The genealogy section of the Washington County-Jonesborough Library was a busy place to be Saturday morning, as members of the Jonesborough Genealogical Society met to work on their current project to honor the county’s first settlers.
Known as the “Early Settlers of Washington County, Tennessee Project,” Gene Hurdt, president of the society, said the project features three particular time periods — 1768-1777, 1778-1787 and 1788-1799 — in the county’s history and said so far the members have collected information on 640 male settlers.
“That doesn’t include their wives and children,” Hurdt said. “We want to recognize each and every one of them. What we’re doing is the genealogical society is starting (with) the first settlers of 1768, William and Lydia Bean, who came and built their cabin out here on the Watauga River, in what we call (the) Flourville community, and started the movement in this area that went on to form the three settlements of Watauga, down on the Nolichucky and Carter’s Valley.”
He said the group, including many direct descendants of some of the first settlers, have brought in a lot of information that will eventually be written up and published in a three-volume book.
On Saturday, library books, copied pages and miscellaneous papers were scattered on tables, as participants in the project immersed themselves in their research.
“This is mainly the members of the Jonesborough Genealogical Society that have come out,” Hurdt said. “We’ve reached out to the community, to anybody that can come and help us, because that’s going to take a lot of research. A lot of the folks doing research are writing articles on their families. We’re looking at the early beginnings of Washington County that later developed into the state of Tennessee.”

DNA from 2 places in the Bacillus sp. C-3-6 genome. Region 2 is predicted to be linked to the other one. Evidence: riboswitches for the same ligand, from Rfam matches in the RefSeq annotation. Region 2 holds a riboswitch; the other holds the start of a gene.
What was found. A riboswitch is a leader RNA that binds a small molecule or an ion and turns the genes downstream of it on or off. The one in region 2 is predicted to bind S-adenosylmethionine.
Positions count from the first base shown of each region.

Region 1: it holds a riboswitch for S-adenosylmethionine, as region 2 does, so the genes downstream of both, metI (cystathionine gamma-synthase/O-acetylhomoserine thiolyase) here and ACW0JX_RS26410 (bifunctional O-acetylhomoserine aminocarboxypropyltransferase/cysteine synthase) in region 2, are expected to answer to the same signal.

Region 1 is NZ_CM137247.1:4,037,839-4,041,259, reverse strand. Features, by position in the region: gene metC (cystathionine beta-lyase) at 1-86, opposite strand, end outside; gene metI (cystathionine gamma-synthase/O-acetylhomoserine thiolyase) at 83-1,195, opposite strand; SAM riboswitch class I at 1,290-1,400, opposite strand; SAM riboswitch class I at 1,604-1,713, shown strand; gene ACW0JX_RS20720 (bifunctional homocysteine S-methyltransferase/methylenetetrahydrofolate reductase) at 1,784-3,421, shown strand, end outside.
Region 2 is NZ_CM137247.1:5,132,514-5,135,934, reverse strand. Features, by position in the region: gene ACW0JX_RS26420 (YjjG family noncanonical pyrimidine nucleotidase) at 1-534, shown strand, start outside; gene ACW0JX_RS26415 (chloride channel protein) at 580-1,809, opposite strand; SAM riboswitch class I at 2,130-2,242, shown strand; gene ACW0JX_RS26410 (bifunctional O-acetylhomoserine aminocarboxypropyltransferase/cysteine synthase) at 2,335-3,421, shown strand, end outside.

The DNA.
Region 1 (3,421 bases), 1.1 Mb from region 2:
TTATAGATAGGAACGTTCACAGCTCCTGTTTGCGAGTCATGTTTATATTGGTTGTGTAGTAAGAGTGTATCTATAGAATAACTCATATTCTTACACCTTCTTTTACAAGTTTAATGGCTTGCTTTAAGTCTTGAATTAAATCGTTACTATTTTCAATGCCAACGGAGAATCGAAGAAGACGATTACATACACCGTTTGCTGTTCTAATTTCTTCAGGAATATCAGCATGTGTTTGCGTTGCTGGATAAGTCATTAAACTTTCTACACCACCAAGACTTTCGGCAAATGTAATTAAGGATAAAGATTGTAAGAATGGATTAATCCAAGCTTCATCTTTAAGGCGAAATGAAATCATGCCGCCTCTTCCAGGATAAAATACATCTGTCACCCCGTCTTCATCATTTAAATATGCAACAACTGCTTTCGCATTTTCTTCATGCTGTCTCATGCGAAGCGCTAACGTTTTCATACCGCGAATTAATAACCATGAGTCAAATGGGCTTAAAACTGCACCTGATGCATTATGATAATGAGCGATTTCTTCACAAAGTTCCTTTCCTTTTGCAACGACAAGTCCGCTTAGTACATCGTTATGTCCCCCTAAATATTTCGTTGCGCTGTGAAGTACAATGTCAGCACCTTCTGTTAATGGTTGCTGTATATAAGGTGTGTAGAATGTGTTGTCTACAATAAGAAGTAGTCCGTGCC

Jan Teinert, a descendant of William Bean, has been working on the 1768-1778 part of the project.
“He (Bean) was the first white settler and his son, Russell, was the first white child born in this area,” Teinert said. “I’ve wanted this project to be done for years and have stressed it to be done and (I’ve) been part of the genealogy programs and societies ... to try to see that it is done. I’m really excited. I think we’re doing a great job. We’re all working together and that’s important.”
Joani Range-Douglas’ role in the early settlers project is to identify and present descendants of the county’s first settlers with certificates.
“People that want to submit information that they can connect themselves and their family to ... we will issue them a certificate saying that they are a descendant from a person that settled here, up to 1840,” Range-Douglas said. “That’s our criteria for the certificate program. We have had a lot of people (qualify for certificates).”
After moving to Washington County two years ago from California, she said her connection to the area is through her father’s family, the Range family.
“Coming back to this area with all of the history in it, especially being connected to my family ... is really exciting,” Range-Douglas said. “It really is nice to have that family connection, not only through the home, but finding all the people in the cemeteries and in all the records and see that they were here so early.”
The Jonesborough Genealogical Society meets the fourth Saturday of each month, except during November and December or when the library is shut down for a special event.
Hurdt said this year the library will be open on Thursday during the 2013 Storytelling Festival for a genealogy research day and only the first 25 to RSVP will be admitted into the library.
To RSVP or for more information on the early settlers project and the genealogical society, email Hurdt at email@example.com or call 292-1992.